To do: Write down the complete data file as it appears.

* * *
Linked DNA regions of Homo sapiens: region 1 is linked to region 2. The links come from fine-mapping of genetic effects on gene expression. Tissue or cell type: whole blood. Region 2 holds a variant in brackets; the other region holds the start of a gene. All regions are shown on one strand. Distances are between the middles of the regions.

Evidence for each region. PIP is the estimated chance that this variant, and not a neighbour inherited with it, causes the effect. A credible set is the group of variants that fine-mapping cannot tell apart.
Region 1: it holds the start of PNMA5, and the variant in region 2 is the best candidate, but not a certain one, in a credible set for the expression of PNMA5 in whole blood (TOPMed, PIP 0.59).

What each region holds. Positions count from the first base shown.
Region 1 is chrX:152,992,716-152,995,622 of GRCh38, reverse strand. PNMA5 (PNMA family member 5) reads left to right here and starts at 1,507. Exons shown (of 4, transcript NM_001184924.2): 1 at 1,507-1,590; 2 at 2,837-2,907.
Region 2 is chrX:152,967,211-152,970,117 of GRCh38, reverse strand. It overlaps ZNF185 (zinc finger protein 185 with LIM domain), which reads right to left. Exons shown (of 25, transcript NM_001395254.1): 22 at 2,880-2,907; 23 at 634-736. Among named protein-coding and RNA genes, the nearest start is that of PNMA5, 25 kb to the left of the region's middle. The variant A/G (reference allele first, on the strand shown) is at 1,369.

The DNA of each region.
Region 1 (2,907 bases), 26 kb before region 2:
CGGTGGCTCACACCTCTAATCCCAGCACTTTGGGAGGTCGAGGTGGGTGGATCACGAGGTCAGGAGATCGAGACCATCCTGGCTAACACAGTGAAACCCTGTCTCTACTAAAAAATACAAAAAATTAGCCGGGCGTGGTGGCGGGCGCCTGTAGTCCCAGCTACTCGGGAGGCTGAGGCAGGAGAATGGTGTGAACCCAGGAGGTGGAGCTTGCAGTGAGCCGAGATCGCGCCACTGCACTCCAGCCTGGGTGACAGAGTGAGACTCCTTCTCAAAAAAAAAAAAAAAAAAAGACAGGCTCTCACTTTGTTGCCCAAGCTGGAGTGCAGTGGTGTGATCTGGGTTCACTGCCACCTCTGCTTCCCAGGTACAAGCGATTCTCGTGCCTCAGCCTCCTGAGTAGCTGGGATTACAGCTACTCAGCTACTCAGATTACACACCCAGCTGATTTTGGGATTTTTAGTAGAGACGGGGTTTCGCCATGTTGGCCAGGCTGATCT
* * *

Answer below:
Linked DNA regions of Homo sapiens: region 1 is linked to region 2. The links come from fine-mapping of genetic effects on gene expression. Tissue or cell type: whole blood. Region 2 holds a variant in brackets; the other region holds the start of a gene. All regions are shown on one strand. Distances are between the middles of the regions.

Evidence for each region. PIP is the estimated chance that this variant, and not a neighbour inherited with it, causes the effect. A credible set is the group of variants that fine-mapping cannot tell apart.
Region 1: it holds the start of PNMA5, and the variant in region 2 is the best candidate, but not a certain one, in a credible set for the expression of PNMA5 in whole blood (TOPMed, PIP 0.59).

What each region holds. Positions count from the first base shown.
Region 1 is chrX:152,992,716-152,995,622 of GRCh38, reverse strand. PNMA5 (PNMA family member 5) reads left to right here and starts at 1,507. Exons shown (of 4, transcript NM_001184924.2): 1 at 1,507-1,590; 2 at 2,837-2,907.
Region 2 is chrX:152,967,211-152,970,117 of GRCh38, reverse strand. It overlaps ZNF185 (zinc finger protein 185 with LIM domain), which reads right to left. Exons shown (of 25, transcript NM_001395254.1): 22 at 2,880-2,907; 23 at 634-736. Among named protein-coding and RNA genes, the nearest start is that of PNMA5, 25 kb to the left of the region's middle. The variant A/G (reference allele first, on the strand shown) is at 1,369.

The DNA of each region.
Region 1 (2,907 bases), 26 kb before region 2:
CGGTGGCTCACACCTCTAATCCCAGCACTTTGGGAGGTCGAGGTGGGTGGATCACGAGGTCAGGAGATCGAGACCATCCTGGCTAACACAGTGAAACCCTGTCTCTACTAAAAAATACAAAAAATTAGCCGGGCGTGGTGGCGGGCGCCTGTAGTCCCAGCTACTCGGGAGGCTGAGGCAGGAGAATGGTGTGAACCCAGGAGGTGGAGCTTGCAGTGAGCCGAGATCGCGCCACTGCACTCCAGCCTGGGTGACAGAGTGAGACTCCTTCTCAAAAAAAAAAAAAAAAAAAGACAGGCTCTCACTTTGTTGCCCAAGCTGGAGTGCAGTGGTGTGATCTGGGTTCACTGCCACCTCTGCTTCCCAGGTACAAGCGATTCTCGTGCCTCAGCCTCCTGAGTAGCTGGGATTACAGCTACTCAGCTACTCAGATTACACACCCAGCTGATTTTGGGATTTTTAGTAGAGACGGGGTTTCGCCATGTTGGCCAGGCTGATCT